Chronic Kidney Disease (CKD): A recent study examined the risk factors for CKD in cats. Associations were found with thin body condition (particularly recent weight loss), prior periodontal disease, prior cystitis, anesthesia or dehydration in the preceding year, being a neutered male (vs spayed female), and living anywhere in the United States other than the northeast. Cats who were currently experiencing vomiting, polyuria or polydipsia, appetite or energy loss, or halitosis (bad breath) were more likely to have kidney dysfunction. One lesson to take home is the importance of good dental care to prevent periodontal disease; while cautioning that anesthesis is a risk factor–possibly because many vets do not routinely give fluids, or perhaps do not give enough, during anesthesia. (Greene JP, Lefebvre SL, Wang M, et al. Risk factors associated with the development of chronic kidney disease in cats evaluated at primary care veterinary hospitals J Am Vet Med Assoc. 2014;244:320–327.)
Allergy to red meat due to tick bite? Physicians are seeing an increase in serious red meat allergies among humans in the Southeast and the Eastern Seaboard. But rather than meat itself being the culprit, researchers have attributed the problem to bites from Lone Star ticks. According to Robert Valet, MD, of Vanderbilt University in Nashville, “The thought is that the tick has the [galactose-α-1,3-galactose] sugar in its gut and introduces it as part of the allergic bite, and that causes the production of the allergy antibody that then cross-reacts to the meat.” While such a link has not been studied in pets, it’s certainly possible that a similar mechanism could be at work, particularly in pets who develop severe beef, pork, venison, or other red meat allergies; or allergies to dairy products from cows. (Wolver SE, Sun DR, Commins SP, et al. A peculiar cause of anaphylaxis: no more steak? The journey to discovery of a newly recognized allergy to galactose-alpha-1,3-galactose found in mammalian meat. J Gen Intern Med. 2013 Feb;28(2):322-5.)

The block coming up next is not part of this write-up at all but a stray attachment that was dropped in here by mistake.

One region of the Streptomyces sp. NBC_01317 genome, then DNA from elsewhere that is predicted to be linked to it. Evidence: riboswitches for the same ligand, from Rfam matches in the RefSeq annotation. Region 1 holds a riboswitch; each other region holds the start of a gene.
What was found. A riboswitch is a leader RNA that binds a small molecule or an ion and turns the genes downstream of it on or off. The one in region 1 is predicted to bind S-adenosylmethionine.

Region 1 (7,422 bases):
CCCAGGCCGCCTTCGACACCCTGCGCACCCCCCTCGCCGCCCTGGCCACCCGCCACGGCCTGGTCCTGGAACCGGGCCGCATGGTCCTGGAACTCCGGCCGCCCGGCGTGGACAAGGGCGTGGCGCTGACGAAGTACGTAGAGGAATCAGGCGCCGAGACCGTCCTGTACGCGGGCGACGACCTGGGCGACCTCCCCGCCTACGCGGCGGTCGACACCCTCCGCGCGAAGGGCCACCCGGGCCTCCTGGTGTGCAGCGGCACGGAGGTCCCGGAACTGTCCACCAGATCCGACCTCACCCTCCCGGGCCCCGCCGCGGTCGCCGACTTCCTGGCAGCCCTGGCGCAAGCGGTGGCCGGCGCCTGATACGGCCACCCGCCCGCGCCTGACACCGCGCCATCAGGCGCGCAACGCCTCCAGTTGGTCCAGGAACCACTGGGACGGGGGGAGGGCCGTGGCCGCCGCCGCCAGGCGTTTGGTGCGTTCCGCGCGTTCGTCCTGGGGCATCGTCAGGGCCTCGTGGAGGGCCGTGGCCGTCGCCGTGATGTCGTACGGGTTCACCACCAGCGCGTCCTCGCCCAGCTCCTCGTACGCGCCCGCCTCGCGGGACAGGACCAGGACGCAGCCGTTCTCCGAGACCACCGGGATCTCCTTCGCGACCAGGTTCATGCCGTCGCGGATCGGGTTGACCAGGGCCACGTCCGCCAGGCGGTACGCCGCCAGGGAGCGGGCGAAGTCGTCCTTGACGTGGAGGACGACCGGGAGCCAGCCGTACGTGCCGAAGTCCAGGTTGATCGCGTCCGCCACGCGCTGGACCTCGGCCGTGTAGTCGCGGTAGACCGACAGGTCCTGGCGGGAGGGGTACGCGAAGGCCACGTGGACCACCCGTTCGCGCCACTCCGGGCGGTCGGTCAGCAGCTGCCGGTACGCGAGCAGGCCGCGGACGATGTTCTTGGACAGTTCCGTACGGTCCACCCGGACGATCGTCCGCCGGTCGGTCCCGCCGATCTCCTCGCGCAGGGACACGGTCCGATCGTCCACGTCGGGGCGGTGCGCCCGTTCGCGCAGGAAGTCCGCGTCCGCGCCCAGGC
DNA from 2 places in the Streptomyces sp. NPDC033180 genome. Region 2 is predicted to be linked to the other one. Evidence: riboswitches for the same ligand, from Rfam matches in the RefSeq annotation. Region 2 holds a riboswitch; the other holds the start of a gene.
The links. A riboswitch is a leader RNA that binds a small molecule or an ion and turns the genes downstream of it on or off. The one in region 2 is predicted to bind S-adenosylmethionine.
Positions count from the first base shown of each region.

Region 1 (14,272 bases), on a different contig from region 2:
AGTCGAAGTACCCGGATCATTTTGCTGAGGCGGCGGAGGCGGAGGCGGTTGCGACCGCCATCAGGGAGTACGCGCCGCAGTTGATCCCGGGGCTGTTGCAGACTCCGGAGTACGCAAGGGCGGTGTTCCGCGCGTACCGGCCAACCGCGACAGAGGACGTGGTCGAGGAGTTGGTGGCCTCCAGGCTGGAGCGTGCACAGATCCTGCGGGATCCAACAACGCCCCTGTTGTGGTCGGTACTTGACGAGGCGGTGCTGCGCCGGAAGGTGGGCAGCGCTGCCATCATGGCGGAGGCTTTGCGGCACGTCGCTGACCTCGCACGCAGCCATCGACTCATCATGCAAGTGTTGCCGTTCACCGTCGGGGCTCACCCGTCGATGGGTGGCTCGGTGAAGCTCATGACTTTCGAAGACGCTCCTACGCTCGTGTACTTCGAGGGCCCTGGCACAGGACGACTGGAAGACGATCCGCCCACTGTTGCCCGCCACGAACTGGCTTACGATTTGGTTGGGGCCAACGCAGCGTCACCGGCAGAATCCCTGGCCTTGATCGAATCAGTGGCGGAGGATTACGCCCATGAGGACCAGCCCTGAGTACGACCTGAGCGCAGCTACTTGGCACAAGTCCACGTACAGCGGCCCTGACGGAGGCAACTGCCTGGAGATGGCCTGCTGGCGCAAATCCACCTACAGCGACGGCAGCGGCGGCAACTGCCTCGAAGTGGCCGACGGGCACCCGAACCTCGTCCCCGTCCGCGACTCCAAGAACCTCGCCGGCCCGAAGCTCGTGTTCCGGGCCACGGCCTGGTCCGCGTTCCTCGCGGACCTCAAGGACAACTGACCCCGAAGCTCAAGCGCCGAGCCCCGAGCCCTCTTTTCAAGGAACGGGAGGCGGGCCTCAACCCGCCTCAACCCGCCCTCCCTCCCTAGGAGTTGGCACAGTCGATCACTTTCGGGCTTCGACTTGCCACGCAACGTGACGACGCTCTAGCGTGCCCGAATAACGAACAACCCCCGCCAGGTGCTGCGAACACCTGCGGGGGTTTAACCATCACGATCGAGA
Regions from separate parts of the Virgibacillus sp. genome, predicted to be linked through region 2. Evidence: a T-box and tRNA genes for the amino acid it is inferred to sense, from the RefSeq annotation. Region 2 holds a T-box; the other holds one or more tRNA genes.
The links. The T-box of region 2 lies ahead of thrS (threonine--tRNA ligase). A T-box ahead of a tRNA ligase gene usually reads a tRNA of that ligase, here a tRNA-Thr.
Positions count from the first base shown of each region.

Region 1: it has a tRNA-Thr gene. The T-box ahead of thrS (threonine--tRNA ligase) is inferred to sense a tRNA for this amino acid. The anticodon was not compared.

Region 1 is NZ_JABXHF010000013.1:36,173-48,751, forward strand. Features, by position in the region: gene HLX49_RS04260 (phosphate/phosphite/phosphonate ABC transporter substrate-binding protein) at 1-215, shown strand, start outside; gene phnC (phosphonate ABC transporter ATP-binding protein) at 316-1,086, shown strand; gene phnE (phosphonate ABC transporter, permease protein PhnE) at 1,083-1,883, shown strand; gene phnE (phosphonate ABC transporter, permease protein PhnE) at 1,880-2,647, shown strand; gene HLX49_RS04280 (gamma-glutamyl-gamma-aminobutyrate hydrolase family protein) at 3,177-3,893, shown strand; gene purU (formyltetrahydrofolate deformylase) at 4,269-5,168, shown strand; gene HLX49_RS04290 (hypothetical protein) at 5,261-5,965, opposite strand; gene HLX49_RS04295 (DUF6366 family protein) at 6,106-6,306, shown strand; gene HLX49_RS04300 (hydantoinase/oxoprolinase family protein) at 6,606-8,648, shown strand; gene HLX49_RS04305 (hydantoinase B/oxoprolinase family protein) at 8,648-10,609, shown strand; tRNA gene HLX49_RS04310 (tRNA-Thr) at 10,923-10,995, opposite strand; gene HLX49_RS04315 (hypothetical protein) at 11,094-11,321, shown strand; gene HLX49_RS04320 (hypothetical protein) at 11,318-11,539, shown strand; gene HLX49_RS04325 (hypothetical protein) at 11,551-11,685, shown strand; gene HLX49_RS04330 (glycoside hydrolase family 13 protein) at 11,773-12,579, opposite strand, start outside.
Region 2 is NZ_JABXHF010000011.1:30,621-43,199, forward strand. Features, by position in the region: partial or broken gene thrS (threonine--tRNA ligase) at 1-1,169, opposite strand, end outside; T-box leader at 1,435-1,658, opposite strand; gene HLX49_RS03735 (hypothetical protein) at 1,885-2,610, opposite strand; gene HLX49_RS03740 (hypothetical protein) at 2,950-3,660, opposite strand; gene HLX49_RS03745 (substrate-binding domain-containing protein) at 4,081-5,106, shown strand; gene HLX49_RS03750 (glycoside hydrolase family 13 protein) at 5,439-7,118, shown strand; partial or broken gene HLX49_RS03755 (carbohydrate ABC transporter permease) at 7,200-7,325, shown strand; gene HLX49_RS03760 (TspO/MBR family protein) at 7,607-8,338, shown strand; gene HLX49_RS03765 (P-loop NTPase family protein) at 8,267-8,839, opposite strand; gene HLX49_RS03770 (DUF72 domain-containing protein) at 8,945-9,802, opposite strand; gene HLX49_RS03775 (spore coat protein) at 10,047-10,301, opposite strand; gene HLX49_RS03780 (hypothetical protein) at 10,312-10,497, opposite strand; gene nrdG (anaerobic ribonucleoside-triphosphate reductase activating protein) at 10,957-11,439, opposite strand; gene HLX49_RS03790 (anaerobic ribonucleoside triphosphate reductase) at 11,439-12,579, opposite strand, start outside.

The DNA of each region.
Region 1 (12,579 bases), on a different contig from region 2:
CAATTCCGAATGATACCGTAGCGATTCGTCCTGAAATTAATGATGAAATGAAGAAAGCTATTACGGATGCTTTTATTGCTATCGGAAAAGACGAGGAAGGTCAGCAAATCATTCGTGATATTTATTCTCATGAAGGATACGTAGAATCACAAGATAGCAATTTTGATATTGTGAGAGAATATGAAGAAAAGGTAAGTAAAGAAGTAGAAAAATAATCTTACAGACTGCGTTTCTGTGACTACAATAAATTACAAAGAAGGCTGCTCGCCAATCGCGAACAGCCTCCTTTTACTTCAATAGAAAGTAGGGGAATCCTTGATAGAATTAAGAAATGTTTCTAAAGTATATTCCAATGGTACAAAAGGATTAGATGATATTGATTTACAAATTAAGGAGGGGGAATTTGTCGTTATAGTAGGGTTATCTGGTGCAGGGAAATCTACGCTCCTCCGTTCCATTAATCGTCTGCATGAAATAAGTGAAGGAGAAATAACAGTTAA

Dr. Jean is proud to announce the release of her second book with nutritionist Celeste Yarnall, PhD: Paleo Dog: Give Your Best Friend a Long Life, Healthy Weight, and Freedom from Illness by Nurturing His Inner Wolf. Available for pre-order now and in your favorite bookstore and online on June 3, 2014. Visit www.paleodogbook.com for more info!
3. Animal Pain
That animals suffer pain that needs to be treated is, believe it or not, still not completely accepted by veterinarians. In the bad old days, we deliberately withheld painkillers from animals post-surgery because “the pain will keep them inactive so they won’t hurt themselves.”